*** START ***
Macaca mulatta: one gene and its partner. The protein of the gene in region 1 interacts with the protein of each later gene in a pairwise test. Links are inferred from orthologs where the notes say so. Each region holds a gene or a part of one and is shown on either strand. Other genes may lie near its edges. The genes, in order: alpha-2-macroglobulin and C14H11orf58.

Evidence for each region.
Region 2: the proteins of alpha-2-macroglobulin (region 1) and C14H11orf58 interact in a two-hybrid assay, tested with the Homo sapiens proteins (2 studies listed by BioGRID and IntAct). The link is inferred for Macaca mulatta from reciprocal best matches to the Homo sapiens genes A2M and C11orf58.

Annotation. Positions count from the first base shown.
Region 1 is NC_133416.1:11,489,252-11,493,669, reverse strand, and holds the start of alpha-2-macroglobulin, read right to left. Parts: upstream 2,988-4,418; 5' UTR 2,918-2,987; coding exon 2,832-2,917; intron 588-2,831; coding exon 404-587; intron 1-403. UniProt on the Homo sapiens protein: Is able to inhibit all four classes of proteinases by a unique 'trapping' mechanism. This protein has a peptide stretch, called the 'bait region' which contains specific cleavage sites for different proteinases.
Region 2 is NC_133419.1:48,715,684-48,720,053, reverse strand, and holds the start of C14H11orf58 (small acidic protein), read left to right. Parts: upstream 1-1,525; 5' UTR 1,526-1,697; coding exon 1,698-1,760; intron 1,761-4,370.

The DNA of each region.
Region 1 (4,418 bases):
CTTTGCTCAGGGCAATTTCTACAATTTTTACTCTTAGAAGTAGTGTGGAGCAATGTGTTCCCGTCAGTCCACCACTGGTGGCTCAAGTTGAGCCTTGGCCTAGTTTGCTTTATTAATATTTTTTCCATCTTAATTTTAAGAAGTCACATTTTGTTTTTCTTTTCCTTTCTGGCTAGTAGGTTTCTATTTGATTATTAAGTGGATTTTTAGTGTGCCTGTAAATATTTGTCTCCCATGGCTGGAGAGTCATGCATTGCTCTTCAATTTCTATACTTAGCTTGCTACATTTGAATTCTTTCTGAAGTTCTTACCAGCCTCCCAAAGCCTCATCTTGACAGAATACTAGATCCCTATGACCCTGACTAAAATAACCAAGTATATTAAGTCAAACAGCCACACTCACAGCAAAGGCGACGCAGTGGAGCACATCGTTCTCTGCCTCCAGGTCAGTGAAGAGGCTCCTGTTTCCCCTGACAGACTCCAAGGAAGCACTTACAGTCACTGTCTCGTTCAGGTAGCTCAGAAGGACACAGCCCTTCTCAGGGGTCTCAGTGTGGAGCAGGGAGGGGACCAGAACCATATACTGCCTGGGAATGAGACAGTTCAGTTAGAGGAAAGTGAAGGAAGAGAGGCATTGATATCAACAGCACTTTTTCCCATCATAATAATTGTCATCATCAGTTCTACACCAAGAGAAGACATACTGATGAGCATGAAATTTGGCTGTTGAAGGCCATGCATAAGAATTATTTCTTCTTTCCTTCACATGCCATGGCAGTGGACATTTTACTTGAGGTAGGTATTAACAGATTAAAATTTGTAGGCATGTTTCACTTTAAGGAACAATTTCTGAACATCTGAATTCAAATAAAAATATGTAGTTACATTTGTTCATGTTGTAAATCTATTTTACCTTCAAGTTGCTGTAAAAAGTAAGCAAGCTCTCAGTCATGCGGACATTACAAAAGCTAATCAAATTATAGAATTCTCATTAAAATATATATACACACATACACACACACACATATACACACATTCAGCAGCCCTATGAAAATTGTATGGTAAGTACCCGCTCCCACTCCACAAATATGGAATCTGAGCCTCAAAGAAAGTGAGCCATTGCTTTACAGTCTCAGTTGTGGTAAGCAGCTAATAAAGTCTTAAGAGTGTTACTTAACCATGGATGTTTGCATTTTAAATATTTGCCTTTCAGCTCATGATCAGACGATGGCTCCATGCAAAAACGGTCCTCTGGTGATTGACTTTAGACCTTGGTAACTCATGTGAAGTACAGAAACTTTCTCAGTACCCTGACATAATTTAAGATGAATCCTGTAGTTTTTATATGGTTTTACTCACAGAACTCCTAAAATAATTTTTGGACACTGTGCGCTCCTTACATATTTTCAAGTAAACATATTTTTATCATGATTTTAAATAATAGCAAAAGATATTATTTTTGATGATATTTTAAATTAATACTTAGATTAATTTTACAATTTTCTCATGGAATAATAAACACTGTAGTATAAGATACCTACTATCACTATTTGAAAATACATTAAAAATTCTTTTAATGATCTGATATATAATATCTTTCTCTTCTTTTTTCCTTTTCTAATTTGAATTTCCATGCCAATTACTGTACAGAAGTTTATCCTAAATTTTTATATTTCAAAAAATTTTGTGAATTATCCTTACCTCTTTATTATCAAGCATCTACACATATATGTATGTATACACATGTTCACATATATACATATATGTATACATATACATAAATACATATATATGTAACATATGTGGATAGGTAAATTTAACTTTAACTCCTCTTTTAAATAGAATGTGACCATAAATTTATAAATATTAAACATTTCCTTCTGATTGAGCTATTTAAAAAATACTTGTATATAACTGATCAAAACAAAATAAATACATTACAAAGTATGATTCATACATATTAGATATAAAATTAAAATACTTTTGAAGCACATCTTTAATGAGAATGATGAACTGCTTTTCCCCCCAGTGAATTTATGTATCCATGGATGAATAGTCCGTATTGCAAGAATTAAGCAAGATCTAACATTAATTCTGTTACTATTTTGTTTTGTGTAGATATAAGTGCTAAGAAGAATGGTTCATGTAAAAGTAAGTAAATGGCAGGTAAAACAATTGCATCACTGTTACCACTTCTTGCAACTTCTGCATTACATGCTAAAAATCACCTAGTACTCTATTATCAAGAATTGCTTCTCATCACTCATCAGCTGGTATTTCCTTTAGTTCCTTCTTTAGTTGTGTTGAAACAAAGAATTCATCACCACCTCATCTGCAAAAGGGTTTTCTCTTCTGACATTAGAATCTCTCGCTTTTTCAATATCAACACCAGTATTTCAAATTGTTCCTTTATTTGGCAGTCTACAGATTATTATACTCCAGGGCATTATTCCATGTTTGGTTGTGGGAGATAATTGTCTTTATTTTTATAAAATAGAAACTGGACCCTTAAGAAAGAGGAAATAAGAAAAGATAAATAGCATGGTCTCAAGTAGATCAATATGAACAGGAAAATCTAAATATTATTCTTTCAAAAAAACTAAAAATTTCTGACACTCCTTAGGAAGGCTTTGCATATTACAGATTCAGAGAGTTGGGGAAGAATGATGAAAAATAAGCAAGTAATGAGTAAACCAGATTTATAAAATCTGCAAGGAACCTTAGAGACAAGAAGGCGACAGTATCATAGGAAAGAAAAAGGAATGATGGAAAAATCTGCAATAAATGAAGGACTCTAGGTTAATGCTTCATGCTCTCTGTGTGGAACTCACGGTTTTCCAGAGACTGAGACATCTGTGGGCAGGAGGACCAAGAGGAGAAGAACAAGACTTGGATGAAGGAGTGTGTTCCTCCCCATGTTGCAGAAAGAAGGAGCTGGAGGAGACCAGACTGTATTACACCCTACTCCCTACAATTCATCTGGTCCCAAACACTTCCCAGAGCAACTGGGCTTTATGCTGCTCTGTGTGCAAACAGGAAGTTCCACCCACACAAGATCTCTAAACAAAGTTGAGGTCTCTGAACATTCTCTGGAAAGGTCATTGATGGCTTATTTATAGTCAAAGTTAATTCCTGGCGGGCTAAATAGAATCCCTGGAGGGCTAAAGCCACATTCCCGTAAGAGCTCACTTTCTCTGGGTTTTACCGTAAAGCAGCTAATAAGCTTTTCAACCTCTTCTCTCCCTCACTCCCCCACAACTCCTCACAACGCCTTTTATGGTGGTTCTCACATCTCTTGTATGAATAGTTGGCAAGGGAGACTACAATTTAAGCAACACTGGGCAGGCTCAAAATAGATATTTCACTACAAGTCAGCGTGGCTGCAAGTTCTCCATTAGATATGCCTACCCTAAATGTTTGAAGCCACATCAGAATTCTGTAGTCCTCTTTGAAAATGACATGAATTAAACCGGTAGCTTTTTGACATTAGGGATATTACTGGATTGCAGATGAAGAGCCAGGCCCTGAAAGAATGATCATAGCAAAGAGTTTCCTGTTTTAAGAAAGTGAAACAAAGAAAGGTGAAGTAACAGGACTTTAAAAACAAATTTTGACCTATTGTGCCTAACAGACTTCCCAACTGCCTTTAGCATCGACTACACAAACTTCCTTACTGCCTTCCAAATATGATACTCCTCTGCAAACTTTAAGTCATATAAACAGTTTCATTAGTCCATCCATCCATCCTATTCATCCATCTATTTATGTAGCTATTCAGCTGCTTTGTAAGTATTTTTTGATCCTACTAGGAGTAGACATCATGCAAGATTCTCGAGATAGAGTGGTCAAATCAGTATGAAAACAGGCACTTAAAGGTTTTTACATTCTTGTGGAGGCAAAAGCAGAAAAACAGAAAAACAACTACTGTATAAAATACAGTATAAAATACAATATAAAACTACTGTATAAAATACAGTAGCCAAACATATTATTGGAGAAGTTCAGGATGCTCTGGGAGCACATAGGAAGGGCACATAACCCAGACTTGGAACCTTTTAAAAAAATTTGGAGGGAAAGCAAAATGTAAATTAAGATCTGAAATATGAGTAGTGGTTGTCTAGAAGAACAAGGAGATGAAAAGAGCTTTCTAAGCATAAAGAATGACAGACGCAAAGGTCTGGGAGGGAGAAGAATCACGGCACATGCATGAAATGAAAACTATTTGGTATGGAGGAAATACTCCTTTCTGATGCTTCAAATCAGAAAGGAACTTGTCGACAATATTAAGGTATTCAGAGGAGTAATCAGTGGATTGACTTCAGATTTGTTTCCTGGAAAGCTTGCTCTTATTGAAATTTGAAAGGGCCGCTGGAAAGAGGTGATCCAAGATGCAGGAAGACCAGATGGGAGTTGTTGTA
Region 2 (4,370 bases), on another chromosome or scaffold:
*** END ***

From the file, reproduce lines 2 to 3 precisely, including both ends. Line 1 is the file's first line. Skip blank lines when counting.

Evidence for each region.
Region 2: the proteins of alpha-2-macroglobulin (region 1) and C14H11orf58 interact in a two-hybrid assay, tested with the Homo sapiens proteins (2 studies listed by BioGRID and IntAct). The link is inferred for Macaca mulatta from reciprocal best matches to the Homo sapiens genes A2M and C11orf58.